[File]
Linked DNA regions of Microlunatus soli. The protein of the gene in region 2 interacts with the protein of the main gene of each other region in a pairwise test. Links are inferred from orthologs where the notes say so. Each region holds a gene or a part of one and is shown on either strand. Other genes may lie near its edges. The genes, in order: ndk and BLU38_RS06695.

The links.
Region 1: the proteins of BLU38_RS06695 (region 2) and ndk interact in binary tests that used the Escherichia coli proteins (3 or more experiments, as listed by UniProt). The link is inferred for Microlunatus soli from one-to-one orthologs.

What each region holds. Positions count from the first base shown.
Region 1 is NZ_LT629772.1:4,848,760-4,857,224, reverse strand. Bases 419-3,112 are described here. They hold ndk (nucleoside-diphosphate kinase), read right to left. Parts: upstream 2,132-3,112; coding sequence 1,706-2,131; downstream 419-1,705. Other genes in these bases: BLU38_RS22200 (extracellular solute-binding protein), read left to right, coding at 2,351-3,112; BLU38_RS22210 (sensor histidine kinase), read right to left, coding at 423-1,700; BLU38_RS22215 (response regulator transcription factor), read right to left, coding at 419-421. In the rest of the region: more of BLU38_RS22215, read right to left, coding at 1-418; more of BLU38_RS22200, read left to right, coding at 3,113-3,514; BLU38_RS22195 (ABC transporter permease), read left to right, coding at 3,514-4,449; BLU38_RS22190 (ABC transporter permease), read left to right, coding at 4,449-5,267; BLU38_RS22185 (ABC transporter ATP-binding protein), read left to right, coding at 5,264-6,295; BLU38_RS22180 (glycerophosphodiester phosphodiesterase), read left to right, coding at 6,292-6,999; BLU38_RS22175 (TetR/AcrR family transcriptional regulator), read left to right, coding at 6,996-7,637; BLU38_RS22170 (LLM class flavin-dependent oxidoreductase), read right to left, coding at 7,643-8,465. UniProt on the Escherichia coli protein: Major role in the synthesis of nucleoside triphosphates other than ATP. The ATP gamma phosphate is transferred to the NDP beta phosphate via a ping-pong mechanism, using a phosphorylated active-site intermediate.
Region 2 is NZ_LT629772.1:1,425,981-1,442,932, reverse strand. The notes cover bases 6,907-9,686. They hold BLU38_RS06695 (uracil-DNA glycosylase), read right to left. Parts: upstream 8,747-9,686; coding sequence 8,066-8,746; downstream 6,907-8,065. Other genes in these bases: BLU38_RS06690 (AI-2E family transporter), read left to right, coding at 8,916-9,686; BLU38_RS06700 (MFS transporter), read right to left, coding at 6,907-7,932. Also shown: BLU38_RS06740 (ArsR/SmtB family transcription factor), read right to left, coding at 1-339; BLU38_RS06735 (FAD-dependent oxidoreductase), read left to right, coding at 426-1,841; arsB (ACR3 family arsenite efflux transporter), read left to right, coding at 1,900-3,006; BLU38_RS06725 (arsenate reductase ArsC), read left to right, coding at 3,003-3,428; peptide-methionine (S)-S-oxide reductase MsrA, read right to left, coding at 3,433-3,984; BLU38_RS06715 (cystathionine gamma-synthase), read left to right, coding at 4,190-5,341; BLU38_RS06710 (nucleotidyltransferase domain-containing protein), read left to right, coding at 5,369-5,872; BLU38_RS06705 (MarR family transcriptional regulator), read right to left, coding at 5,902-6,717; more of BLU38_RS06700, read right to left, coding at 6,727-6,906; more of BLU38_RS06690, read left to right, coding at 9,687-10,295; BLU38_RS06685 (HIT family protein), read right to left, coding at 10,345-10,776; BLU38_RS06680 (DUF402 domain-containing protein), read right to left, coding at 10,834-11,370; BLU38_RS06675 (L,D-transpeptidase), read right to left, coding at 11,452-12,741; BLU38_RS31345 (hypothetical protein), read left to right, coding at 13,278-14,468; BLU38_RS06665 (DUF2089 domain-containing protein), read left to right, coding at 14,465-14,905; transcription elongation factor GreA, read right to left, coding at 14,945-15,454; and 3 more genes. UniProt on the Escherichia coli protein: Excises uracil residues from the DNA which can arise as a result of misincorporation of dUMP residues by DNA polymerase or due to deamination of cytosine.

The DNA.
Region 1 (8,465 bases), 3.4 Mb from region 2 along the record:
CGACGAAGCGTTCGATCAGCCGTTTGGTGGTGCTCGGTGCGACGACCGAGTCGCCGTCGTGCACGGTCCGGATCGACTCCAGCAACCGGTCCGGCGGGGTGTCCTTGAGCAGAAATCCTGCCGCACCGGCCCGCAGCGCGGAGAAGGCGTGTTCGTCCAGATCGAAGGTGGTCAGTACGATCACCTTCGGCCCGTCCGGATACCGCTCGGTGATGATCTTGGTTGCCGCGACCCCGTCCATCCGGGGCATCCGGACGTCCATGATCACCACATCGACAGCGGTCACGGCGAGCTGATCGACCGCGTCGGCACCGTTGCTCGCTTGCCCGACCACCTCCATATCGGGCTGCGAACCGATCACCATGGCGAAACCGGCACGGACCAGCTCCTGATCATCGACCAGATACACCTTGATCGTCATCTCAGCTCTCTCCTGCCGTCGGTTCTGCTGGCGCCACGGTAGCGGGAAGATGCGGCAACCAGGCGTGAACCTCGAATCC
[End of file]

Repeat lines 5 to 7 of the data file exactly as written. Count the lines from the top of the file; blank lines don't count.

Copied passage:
Region 1 is NZ_LT629772.1:4,848,760-4,857,224, reverse strand. Bases 419-3,112 are described here. They hold ndk (nucleoside-diphosphate kinase), read right to left. Parts: upstream 2,132-3,112; coding sequence 1,706-2,131; downstream 419-1,705. Other genes in these bases: BLU38_RS22200 (extracellular solute-binding protein), read left to right, coding at 2,351-3,112; BLU38_RS22210 (sensor histidine kinase), read right to left, coding at 423-1,700; BLU38_RS22215 (response regulator transcription factor), read right to left, coding at 419-421. In the rest of the region: more of BLU38_RS22215, read right to left, coding at 1-418; more of BLU38_RS22200, read left to right, coding at 3,113-3,514; BLU38_RS22195 (ABC transporter permease), read left to right, coding at 3,514-4,449; BLU38_RS22190 (ABC transporter permease), read left to right, coding at 4,449-5,267; BLU38_RS22185 (ABC transporter ATP-binding protein), read left to right, coding at 5,264-6,295; BLU38_RS22180 (glycerophosphodiester phosphodiesterase), read left to right, coding at 6,292-6,999; BLU38_RS22175 (TetR/AcrR family transcriptional regulator), read left to right, coding at 6,996-7,637; BLU38_RS22170 (LLM class flavin-dependent oxidoreductase), read right to left, coding at 7,643-8,465. UniProt on the Escherichia coli protein: Major role in the synthesis of nucleoside triphosphates other than ATP. The ATP gamma phosphate is transferred to the NDP beta phosphate via a ping-pong mechanism, using a phosphorylated active-site intermediate.
Region 2 is NZ_LT629772.1:1,425,981-1,442,932, reverse strand. The notes cover bases 6,907-9,686. They hold BLU38_RS06695 (uracil-DNA glycosylase), read right to left. Parts: upstream 8,747-9,686; coding sequence 8,066-8,746; downstream 6,907-8,065. Other genes in these bases: BLU38_RS06690 (AI-2E family transporter), read left to right, coding at 8,916-9,686; BLU38_RS06700 (MFS transporter), read right to left, coding at 6,907-7,932. Also shown: BLU38_RS06740 (ArsR/SmtB family transcription factor), read right to left, coding at 1-339; BLU38_RS06735 (FAD-dependent oxidoreductase), read left to right, coding at 426-1,841; arsB (ACR3 family arsenite efflux transporter), read left to right, coding at 1,900-3,006; BLU38_RS06725 (arsenate reductase ArsC), read left to right, coding at 3,003-3,428; peptide-methionine (S)-S-oxide reductase MsrA, read right to left, coding at 3,433-3,984; BLU38_RS06715 (cystathionine gamma-synthase), read left to right, coding at 4,190-5,341; BLU38_RS06710 (nucleotidyltransferase domain-containing protein), read left to right, coding at 5,369-5,872; BLU38_RS06705 (MarR family transcriptional regulator), read right to left, coding at 5,902-6,717; more of BLU38_RS06700, read right to left, coding at 6,727-6,906; more of BLU38_RS06690, read left to right, coding at 9,687-10,295; BLU38_RS06685 (HIT family protein), read right to left, coding at 10,345-10,776; BLU38_RS06680 (DUF402 domain-containing protein), read right to left, coding at 10,834-11,370; BLU38_RS06675 (L,D-transpeptidase), read right to left, coding at 11,452-12,741; BLU38_RS31345 (hypothetical protein), read left to right, coding at 13,278-14,468; BLU38_RS06665 (DUF2089 domain-containing protein), read left to right, coding at 14,465-14,905; transcription elongation factor GreA, read right to left, coding at 14,945-15,454; and 3 more genes. UniProt on the Escherichia coli protein: Excises uracil residues from the DNA which can arise as a result of misincorporation of dUMP residues by DNA polymerase or due to deamination of cytosine.

The DNA.